Saturday, February 14, 2015


Development has been moving quickly. I've reached a point where I will be providing less updates through this blog and will begin to migrate to the use of a Wiki being setup at The plan is to use the new wiki for game documentation.

Now available:

Saturday, December 6, 2014


I've actually been playing around with this so much I don't know why I haven't posted an image. So here it is:

There's a lot more going on than it might seem,

The map on the right shows, within the yellow ring, the stellar systems that are accessible from the current planet. The image is scaled so some colors may not be obvious, I'm currently located at Nelson's Folly, the orange planet in the center. To the lower right there are two possible destinations. But one of them is blue because it is not available in the next 10 shuttles out of this system.

The system in red is one I purchased a ticket for and I am lined up for travel on the next departure. Departures are run server side, so if I was to exit the game and come back later, I would still arrive in the system as planned.

Status of the shuttles is something that happens on a random basis. Most flights will be On Time. But there are some that will be Delayed, Canceled and in some unfortunate cases, Missing. While canceled can be annoying, the maximum time you will spend waiting on the next shuttle is 14 minutes. But most shuttles come at a frequency of less than six minutes. However, I find that the pace of shuttles can be a little too fast. Most of the time I have not even gotten all the cargo I plan to take with me together in the typical 3 minute window and worse, I haven't even traded some currency. The currency markets are very active and with 8 different currencies to trade I find that I make more money staying put than trying to travel around selling raw materials.

Distance between systems is measured in light years. The public transportation is designed to take passengers up to 400 light years in a single jump. A different way to look at it is that the public transportation uses a fairly new type of engine called Parsec Drive which has a maximum radius of 125 Parsecs or roughly 478 light years. The government agency responsible for public transportation has not yet released the details of Parsec drive and there are a number of pirates that hijack shuttles to steal the new engines for reverse engineering purposes. So far, nobody has been able to reproduce or even retrofit one of these engines for use on their space ships. It is just a matter of time, though. I suspect in a year or two at the most, Parsec drive will be all the rage and available for all space craft.

Yes, more lore than code to support, but at least you have an idea of what is going on in the game. The times delivered and the shuttle list are served from the server. Even the time above the map is derived from the server using server time. It refreshes each minute to make sure the game client is in sync with the server, but it ticks to the second so you have an idea when your next departure will happen. There's another screen that exists on top of this one, it is too early to show shots of that screen so for now, just use your imagination that in game navigation and additional information will appear above this screen.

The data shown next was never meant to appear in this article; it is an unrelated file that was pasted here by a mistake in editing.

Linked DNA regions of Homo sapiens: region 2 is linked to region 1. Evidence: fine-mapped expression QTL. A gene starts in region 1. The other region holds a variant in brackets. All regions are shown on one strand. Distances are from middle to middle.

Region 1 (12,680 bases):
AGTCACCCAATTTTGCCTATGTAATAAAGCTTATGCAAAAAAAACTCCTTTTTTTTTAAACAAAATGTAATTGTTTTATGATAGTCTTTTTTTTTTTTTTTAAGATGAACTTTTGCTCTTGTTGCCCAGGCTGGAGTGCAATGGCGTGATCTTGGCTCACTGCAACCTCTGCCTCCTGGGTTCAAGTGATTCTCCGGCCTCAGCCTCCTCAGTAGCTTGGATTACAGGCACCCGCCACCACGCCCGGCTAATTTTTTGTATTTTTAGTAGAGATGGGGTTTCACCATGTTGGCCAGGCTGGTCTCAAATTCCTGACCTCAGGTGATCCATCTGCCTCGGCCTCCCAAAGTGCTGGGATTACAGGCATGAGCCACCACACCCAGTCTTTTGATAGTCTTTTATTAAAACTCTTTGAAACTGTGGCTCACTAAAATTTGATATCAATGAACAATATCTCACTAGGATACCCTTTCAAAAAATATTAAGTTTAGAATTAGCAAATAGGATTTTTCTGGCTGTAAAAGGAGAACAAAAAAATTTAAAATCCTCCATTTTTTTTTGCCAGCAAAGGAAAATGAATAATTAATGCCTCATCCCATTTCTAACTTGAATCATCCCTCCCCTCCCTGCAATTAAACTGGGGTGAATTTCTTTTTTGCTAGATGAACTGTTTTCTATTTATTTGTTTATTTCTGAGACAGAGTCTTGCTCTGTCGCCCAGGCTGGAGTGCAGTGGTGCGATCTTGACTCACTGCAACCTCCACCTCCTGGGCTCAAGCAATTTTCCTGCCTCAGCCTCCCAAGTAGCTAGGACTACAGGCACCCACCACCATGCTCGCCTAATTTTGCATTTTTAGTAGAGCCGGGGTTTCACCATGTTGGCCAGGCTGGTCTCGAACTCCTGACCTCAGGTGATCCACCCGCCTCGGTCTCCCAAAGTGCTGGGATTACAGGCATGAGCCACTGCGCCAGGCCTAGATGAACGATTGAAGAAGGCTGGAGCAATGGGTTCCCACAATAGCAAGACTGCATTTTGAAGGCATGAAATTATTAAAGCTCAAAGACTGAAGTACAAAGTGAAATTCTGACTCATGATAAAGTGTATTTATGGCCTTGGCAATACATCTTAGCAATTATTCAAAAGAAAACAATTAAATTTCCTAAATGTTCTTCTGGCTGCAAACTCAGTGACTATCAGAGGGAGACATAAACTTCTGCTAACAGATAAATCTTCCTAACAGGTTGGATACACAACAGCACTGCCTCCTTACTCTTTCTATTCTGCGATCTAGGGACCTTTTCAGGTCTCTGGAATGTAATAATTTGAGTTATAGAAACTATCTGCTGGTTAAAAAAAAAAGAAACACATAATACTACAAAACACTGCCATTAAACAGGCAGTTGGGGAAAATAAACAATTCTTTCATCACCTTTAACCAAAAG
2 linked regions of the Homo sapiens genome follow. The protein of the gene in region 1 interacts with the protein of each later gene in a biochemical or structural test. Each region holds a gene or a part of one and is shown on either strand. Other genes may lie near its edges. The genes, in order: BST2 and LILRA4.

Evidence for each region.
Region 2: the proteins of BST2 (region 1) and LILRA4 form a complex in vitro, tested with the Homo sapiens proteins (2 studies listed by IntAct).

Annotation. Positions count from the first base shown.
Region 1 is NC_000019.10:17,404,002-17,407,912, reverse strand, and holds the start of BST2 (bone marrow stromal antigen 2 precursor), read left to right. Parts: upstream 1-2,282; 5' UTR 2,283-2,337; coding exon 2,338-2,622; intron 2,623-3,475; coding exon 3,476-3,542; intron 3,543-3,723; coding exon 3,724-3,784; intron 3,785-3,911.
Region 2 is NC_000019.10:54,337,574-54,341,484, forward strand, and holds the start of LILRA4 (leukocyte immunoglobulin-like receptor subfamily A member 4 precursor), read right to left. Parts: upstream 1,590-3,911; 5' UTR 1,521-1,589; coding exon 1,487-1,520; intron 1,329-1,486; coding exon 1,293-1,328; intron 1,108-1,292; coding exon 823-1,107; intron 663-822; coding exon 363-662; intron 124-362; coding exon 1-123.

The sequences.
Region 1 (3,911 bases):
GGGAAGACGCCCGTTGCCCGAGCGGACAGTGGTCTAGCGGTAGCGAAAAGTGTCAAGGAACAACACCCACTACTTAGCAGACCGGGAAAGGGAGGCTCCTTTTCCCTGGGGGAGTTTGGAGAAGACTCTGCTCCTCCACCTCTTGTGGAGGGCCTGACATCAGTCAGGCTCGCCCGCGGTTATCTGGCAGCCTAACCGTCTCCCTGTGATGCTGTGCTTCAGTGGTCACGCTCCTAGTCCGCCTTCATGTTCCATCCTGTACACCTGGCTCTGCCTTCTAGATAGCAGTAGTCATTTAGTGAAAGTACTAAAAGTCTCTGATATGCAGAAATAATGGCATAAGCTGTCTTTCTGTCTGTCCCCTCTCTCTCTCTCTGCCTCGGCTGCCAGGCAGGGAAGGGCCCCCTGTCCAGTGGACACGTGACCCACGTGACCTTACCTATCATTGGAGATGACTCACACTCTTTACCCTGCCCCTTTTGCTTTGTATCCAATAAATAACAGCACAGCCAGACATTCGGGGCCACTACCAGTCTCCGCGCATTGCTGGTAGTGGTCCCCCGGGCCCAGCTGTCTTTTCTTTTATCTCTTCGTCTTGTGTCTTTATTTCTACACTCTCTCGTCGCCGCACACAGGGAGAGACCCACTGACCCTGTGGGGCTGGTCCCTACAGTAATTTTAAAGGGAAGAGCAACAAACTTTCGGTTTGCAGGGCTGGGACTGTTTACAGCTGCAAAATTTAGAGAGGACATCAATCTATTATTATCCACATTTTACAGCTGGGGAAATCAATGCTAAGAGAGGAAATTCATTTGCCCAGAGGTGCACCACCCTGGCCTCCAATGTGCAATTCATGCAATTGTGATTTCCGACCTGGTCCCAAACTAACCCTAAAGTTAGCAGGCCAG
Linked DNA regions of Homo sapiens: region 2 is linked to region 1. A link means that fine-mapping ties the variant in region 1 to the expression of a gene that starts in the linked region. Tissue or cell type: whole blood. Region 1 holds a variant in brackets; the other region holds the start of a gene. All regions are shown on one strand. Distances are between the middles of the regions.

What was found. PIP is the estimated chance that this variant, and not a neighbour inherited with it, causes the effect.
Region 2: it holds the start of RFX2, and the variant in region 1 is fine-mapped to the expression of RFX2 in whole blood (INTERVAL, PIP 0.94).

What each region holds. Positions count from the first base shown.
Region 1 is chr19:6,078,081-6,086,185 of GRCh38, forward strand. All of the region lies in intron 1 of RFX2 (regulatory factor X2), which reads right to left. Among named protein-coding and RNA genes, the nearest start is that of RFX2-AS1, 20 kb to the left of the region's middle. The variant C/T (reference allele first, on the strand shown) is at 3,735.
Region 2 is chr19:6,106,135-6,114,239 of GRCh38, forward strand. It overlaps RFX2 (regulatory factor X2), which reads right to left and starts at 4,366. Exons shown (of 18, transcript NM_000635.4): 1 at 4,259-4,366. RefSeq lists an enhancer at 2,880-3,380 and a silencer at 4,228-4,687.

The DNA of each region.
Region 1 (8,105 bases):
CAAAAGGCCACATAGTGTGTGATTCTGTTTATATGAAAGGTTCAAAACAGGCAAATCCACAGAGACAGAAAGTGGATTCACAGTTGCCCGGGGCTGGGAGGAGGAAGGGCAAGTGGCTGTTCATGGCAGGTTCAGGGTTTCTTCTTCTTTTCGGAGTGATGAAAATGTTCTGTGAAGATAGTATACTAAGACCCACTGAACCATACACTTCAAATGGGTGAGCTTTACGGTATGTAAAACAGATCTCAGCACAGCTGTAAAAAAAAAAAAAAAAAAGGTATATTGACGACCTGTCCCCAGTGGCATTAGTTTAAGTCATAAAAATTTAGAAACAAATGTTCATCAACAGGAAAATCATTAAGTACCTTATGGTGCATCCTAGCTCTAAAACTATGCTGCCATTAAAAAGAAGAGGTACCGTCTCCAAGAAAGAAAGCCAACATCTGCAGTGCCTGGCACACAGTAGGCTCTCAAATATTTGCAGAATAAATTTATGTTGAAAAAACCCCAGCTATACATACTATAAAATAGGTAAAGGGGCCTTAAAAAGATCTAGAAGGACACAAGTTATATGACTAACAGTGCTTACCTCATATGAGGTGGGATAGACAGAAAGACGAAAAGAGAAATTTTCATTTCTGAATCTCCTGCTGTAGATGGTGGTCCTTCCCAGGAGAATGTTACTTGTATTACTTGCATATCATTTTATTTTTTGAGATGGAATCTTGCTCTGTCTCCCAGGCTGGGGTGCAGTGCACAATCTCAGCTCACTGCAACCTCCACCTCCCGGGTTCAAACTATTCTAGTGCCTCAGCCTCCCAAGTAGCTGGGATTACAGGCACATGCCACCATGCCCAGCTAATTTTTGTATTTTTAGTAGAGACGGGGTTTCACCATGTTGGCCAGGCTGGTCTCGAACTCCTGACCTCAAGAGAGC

There are also a few interesting concepts on display in this shot, taxes, tariffs and ticket prices are presented as things that will happen. You can also purchase a ticket but if you choose to cancel a ticket there will be some penalties, so don't expect a 100% refund. But more interesting about this concept is the taxes, reduced refund and tariffs. The money collected goes to the stellar system economy. This potentially substantial amount of money being collected could go to the good of the planets in the system, or some crafty players will figure out that there are ways to filter this cash flow into their bank accounts.

This ties into the original title of the game, Fortune. Yes, there will be money sinks, taxes, tariffs and ticket prices are just one form. But at the same time, there will be players that figure out ways to navigate around the money sinks. Most players in the game will be poor, meaning they exist in a somewhat day to day cash flow predicament. They will be rich and care free one day and flat broke another. But for about 3% of the population, they will live without cash flow problems at all. In fact, their actions will actually impact the other 97% on an almost minute by minute basis. Think you are doing well in currency trades? guess again, there is likely a fat cat manipulating the markets and while you are making millions in trades, they are making tens of billions of dollars and are not even logged into the game.